Macrolides, including clarithromycin, azithromycin, and erythromycin, are used to treat respiratory infections, peptic ulcer disease caused by Helicobacter pylori, sexually transmitted diseases, and mycobacterium avium complex. Of all the macrolides, clarithromycin has been associated with the most CNS adverse effects.
Neurotoxicity associated with clarithromycin can manifest as mania, delirium, acute psychosis, and even hallucinations. It is also one of the most common causative agents of antibiomania, referring to antibiotics that can cause mania.6 A few case reports of clarithromycin-induced psychiatric manifestations in children describe a different clinical picture with symptoms that range from hypomania and aggression to insomnia and even hypersomnia.7 Visual hallucinations have been reported in patients taking clarithromycin in the setting of end-stage renal disease.8
Although rare, there are case reports of azithromycin causing psychosis, delirium, and hallucinations in elderly patients who did not have an underlying psychiatric disorder.
It may be that the CNS effects of macrolides are due to GABA-A antagonism because of their ability to produce epileptogenic activity.7 Other theories include drug interactions and accumulation of clarithromycin’s active metabolite, as macrolides are substrates of CYP3A4 (clarithromycin and erythromycin are also CYP3A4 inhibitors).
It is unclear whether the CNS effects are dose dependent-neurotoxicity has occurred at low doses and supratherapeutic ranges have produced no CNS adverse effects. Often when CNS toxicity developed the patient had a pre-existing psychiatric disorder, which confers greater risk.
Fluoroquinolones are among the most frequently reported causes of antibiotic-induced neuropsychiatric reactions. Based on a recent study, fluoroquinolones may be more commonly associated with delirium and psychosis than previously thought.9 Like macrolides, it is suspected that GABA-A antagonism causes proconvulsant activity, leading to adverse CNS effects.6 Additionally, fluoroquinolones have been reported to affect N-methyl-d-aspartate (NMDA) receptors in vitro, but further studies are needed to fully elucidate its mechanism.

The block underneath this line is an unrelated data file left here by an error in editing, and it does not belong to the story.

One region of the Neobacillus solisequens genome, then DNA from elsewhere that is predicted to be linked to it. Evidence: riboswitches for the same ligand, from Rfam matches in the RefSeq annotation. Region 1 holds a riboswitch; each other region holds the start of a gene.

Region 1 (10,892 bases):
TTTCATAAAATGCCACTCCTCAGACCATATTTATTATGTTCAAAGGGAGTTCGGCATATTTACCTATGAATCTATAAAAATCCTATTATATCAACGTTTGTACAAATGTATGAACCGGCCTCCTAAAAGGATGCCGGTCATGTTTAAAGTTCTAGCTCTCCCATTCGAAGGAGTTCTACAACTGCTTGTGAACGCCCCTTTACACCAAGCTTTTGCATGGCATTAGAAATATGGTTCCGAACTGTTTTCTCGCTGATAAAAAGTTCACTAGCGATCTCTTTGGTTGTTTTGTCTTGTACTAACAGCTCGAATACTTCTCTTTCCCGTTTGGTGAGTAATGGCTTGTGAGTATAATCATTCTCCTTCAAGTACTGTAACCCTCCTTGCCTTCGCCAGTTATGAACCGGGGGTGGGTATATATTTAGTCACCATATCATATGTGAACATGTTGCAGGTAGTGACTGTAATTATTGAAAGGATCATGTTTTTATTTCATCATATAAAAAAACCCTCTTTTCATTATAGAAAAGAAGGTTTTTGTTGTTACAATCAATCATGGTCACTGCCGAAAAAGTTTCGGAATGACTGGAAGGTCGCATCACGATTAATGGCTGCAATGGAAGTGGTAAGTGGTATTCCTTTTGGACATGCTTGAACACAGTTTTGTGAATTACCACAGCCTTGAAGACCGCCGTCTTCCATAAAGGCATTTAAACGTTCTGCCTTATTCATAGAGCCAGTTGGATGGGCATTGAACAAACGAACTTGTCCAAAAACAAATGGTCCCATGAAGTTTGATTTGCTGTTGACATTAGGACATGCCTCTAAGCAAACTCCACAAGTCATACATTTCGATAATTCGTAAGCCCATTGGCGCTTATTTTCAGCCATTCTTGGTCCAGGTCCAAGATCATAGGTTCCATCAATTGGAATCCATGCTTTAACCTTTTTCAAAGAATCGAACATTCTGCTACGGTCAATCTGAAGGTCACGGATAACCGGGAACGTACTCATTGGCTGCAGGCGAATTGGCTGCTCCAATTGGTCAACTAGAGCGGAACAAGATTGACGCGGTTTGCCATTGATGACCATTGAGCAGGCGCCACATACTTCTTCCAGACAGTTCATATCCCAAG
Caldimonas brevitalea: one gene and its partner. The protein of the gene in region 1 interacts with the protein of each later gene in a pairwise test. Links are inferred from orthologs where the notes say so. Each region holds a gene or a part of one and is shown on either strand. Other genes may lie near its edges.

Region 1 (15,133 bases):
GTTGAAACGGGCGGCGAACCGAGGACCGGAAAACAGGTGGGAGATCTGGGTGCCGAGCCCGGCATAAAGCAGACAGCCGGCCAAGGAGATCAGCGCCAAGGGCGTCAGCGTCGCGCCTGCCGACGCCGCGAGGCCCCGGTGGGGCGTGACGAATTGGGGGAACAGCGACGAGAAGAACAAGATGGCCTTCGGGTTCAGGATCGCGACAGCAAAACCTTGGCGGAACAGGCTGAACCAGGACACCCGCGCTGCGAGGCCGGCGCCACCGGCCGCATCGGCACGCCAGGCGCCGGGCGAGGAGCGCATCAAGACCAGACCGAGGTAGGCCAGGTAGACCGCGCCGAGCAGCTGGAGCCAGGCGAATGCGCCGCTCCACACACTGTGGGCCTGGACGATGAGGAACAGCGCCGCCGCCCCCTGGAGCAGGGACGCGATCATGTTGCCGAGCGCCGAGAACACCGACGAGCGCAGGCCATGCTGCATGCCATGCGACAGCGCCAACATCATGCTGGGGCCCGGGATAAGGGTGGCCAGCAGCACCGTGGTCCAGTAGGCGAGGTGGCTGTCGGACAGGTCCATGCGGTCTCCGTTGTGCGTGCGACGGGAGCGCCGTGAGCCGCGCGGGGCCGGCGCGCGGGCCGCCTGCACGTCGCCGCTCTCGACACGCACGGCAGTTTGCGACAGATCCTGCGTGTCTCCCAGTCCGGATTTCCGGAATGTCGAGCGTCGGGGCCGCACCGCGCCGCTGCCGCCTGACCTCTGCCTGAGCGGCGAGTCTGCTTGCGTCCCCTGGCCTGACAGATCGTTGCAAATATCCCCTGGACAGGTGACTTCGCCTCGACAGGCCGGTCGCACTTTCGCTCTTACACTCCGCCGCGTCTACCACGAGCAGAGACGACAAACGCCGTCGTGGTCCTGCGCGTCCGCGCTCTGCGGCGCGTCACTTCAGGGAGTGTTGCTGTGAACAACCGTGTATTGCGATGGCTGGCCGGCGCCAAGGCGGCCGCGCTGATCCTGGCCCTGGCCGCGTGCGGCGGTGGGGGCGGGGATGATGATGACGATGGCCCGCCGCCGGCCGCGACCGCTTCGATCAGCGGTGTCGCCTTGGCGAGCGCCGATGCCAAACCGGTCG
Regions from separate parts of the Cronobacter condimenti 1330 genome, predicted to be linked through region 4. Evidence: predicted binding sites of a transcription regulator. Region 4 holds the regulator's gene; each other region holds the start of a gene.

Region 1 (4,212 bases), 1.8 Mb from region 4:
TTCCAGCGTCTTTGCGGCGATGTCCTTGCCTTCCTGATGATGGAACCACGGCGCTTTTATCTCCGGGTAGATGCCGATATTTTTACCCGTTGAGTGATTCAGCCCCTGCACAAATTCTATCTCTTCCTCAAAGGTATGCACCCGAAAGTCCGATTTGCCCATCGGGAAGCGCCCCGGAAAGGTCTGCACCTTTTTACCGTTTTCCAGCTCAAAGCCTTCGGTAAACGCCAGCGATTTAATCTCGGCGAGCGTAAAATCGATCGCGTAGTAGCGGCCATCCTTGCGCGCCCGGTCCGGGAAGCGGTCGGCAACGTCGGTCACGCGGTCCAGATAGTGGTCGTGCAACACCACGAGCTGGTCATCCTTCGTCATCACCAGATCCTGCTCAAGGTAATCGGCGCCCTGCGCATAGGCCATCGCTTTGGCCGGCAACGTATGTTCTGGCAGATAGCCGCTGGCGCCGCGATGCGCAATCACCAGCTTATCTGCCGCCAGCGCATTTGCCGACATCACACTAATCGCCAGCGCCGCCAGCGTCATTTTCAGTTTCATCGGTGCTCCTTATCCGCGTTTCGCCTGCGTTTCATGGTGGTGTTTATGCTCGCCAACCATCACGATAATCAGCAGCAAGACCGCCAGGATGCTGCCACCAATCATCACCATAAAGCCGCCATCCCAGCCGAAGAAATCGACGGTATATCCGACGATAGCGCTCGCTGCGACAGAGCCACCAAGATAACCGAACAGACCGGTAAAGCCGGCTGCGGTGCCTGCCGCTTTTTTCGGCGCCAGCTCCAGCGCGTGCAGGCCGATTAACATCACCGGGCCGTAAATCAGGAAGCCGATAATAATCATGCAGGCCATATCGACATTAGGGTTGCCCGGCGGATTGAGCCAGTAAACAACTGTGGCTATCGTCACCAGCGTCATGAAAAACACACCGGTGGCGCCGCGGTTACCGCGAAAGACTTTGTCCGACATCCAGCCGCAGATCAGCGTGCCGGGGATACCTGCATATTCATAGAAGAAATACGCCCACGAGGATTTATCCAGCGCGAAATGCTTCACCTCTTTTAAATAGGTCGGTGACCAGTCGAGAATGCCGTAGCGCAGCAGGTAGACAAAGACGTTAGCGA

The most common neuropsychiatric-related adverse effects from fluoroquinolones are excitatory effects, including insomnia, dizziness, headache, nervousness, and restlessness, which usually resolve upon discontinuation. Fluoroquinolone antibiotics can also cause more serious reactions. They have a black-box warning for potentially disabling and irreversible adverse effects including CNS events.
Seizures and status epilepticus can occur due to GABA-A inhibition. Therefore, fluoroquinolones should be used with caution in patients with a history of epilepsy. Encephalopathy, antibiomania, delirium, hallucinations, and acute psychosis are among the other neurotoxic manifestations associated with fluoroquinolones.
Findings indicate that nonsteroidal anti-inflammatory drugs (NSAIDs) increase the risk for neurotoxicity when given concomitantly with fluoroquinolones.3,7 A single-center, retrospective study of 631 hospitalized veterans who received a fluoroquinolone for at least 48 hours found that FQ-induced delirium or psychosis was more prevalent in elderly patients and in those who were prescribed a first-generation antipsychotic.9 Caution is advised when prescribing fluoroquinolones in this patient population.
Linezolid and tedizolid comprise the oxazolidinone class of antibiotics. These antibiotics are used for vancomycin-resistant Enterococcus and methicillin-resistant Staphylococcus aureus infections. Skin and skin structure infections and pneumonia are common indications for oxazolidinone antibiotics.10,11
Linezolid exerts its CNS action through MAO inhibition, which is an enzyme responsible for the metabolism of monoamine neurotransmitters (dopamine, norepinephrine and serotonin). Tyramine-rich foods and co-administration with other serotonergic medications may enhance the risk of hypertensive crises and serotonin syndrome. The significance of this interaction, however, has been questioned due to linezolid’s low affinity for MAO and subsequent low degree of MAO inhibition.7